I can’t believe it has taken me all of these years to check out a new thrift shop in a nearby city. Run by a local church, I couldn’t believe how good the prices were. By comparison, the for-profit thrift shops in another local city were getting a terrible reputation for inflated prices. You know you’re in trouble when the parking lot is full of high-end high-status vehicles like BMWs on Seniors’ Day! 

By contrast, this small thrift shop had reasonable prices, friendly staff, and tons of great stuff. Remember small pleasures? I was looking for a thin pair of gloves to replace mine, which were showing some wear. While looking at the winter rack, I came across this rare treasure: a hand-loomed scarf! Now, I’m no expert, but with the beauty of the colors in this melange, it is possible the wools in this are hand dyed, as well. The tassels at the end of the scarf really caught my eye: they are hand-rolled into beautiful cylinders in a way I had never seen before. 

My cost on this item? Just over a dollar. Yep. For all of the enjoyment I’ve gotten out of this, I would have to say that it’s one of the best dollars I’ve ever spent. When I’m not actually wearing it, I hang it on my bookcase so that I can enjoy the colors. Small pleasures, right? Right!

My luxurious velveteen bath mat

Alright, I know this item might have some of you rolling your eyes. That’s ok! For many years, my bath mats were a hodge podge of different colors and textures from local thrift shops. A little while back, I decided to treat myself to at least having them all match. It was nice. As part of my new “set,” I bought a small velvety mat for in front of the toilet. As my budget for this upgrade wasn’t huge, I just bought this from the local dollar store. I had looked into what a full set new was at a local big box store…forget it!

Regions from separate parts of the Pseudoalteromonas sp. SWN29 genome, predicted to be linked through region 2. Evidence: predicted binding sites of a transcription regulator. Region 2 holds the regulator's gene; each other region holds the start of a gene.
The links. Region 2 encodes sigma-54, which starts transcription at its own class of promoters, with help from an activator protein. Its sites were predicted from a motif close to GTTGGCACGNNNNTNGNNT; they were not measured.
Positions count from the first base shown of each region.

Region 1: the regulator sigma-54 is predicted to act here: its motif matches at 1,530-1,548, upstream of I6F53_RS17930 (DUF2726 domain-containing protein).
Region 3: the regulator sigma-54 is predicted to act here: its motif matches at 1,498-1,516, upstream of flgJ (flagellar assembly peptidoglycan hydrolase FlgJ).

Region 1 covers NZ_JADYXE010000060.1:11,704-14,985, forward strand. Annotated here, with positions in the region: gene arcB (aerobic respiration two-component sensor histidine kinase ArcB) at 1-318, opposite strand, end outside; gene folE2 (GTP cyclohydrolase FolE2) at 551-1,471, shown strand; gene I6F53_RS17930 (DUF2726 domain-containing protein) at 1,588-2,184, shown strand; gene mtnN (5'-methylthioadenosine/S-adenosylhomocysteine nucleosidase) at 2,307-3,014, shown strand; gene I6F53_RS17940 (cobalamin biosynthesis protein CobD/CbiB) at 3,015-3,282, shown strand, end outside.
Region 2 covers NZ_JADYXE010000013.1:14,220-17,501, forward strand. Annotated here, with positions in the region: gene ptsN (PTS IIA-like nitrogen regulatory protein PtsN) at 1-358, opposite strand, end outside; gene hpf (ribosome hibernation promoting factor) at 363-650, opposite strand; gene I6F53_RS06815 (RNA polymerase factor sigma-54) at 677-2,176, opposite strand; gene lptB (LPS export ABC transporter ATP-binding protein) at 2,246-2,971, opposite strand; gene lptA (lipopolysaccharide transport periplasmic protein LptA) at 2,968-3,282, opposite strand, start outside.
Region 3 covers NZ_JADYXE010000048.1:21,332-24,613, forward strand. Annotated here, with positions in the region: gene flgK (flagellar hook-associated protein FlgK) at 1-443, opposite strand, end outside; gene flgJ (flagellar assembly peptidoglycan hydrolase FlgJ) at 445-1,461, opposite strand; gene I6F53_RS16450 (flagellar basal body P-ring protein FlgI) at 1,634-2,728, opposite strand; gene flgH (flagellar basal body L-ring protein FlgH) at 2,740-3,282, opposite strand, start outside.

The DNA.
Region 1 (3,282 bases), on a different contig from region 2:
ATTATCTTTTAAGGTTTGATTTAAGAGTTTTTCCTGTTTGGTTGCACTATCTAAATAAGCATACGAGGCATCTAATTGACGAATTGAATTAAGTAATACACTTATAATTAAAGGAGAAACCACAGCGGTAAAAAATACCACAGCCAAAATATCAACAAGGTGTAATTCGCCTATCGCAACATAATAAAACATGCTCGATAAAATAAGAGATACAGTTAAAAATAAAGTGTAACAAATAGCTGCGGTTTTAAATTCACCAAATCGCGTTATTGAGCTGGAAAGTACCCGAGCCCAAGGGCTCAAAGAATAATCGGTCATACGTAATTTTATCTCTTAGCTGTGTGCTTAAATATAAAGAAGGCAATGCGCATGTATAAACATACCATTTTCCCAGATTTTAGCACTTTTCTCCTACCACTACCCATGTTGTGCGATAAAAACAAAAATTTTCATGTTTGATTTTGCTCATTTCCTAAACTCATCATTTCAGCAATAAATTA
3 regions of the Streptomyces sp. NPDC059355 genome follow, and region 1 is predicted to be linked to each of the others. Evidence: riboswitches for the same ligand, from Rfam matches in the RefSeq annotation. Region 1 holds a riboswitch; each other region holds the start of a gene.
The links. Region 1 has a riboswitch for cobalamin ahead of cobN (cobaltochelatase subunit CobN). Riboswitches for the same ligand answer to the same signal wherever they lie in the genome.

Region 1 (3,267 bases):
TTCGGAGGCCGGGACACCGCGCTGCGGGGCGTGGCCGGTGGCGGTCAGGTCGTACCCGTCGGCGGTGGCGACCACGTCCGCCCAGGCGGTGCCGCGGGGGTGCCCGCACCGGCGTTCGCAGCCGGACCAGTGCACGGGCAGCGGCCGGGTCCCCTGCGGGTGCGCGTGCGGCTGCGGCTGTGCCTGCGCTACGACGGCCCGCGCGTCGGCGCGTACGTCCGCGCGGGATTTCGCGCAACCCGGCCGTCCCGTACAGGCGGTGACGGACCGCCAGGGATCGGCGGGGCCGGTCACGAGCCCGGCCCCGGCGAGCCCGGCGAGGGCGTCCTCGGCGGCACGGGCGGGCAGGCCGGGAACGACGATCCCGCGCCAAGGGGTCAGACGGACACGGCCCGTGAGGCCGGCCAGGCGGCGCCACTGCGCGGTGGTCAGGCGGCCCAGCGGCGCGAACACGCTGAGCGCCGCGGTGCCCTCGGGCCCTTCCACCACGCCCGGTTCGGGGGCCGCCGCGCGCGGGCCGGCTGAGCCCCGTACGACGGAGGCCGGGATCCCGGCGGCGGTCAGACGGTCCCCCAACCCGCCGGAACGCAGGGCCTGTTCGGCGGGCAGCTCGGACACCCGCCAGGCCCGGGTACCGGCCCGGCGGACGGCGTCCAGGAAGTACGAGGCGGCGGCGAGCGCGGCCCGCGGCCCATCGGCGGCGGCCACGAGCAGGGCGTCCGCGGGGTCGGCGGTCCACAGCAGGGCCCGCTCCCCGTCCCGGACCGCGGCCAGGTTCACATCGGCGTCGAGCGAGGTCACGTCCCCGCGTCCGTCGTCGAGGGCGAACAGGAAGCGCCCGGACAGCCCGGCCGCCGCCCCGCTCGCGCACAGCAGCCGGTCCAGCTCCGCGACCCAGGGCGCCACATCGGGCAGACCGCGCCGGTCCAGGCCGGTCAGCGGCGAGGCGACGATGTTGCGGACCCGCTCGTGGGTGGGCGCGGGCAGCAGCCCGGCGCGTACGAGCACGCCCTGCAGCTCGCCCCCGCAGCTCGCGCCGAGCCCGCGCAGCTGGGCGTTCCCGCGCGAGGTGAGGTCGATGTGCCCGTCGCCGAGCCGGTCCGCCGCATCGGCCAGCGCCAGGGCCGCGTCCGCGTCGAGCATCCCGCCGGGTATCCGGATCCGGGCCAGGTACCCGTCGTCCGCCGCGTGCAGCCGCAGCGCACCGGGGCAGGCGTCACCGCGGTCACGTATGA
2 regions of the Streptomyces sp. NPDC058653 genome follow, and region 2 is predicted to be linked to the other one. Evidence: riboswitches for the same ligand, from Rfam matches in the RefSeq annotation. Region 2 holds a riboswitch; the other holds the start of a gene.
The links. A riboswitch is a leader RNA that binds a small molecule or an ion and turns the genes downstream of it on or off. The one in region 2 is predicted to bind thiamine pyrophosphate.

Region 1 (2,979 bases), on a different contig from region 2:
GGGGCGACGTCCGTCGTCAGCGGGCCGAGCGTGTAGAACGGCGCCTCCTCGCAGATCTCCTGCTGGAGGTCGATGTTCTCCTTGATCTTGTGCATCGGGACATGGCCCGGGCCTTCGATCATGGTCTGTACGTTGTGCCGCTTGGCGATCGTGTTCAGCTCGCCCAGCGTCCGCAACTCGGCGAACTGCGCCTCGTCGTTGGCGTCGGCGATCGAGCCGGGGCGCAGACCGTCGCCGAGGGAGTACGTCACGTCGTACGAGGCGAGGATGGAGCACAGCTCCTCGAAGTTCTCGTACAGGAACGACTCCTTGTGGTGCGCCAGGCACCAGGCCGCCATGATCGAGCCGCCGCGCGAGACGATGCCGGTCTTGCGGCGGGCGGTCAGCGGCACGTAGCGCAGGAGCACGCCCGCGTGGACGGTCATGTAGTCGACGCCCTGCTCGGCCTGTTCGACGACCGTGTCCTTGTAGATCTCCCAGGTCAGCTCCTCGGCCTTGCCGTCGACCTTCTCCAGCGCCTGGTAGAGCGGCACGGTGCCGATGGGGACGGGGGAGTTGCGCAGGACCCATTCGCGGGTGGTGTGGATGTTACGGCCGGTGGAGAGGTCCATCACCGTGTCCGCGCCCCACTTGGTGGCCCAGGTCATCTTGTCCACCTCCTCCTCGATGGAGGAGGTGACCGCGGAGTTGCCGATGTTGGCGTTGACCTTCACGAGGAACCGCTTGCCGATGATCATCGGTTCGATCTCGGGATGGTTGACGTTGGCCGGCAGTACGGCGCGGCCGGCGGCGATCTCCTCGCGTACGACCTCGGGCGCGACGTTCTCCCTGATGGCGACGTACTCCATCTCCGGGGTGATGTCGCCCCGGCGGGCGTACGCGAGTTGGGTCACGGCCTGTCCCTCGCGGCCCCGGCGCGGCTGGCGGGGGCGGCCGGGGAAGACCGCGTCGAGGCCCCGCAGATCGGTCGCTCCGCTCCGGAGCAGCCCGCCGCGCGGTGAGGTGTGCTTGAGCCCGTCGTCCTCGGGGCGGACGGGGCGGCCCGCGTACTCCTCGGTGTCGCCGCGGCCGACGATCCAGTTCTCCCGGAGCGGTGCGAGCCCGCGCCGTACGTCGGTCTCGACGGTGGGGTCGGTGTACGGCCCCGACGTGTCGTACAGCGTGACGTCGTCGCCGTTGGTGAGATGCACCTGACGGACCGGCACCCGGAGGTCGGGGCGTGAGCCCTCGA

However, this little velveteen mat has never let me down. Each time I stepped onto it with bare feet in the middle of the night, I was amazed at the luxurious feel. So soft! I love it! I also think it helps that I maintain it more by vacuuming it regularly, rather than throwing it in the laundry every week, which I am sure would have compromised its softness by now. There may be people around the world with bath mats that cost in the thousands, but I do not think that they are enjoying their mats as much as I am my modest velvet one. Hurray! 

My trusty laptop

I am so proud of my thrifty laptop, too. It is getting up there. In laptop years, I am quite certain that it is approaching old age. Built in 2015, it has given me almost a decade of good service. Almost two years ago now, I had a close call, with a total crash. I looked into all of the available options. Learn more here. In the end, the best solution was a hard drive replacement. 

I just looked online to see what it would cost to buy the exact same computer, and one is available for around $200. Now, I’m not saying I would do that! However, it gives you an idea of how much my very very reliable laptop costs. If it ran into another problem, I would simply take it back to the same repair shop that did such a good job before. I could not have been happier! They also sell refurbished computers at rock-bottom prices.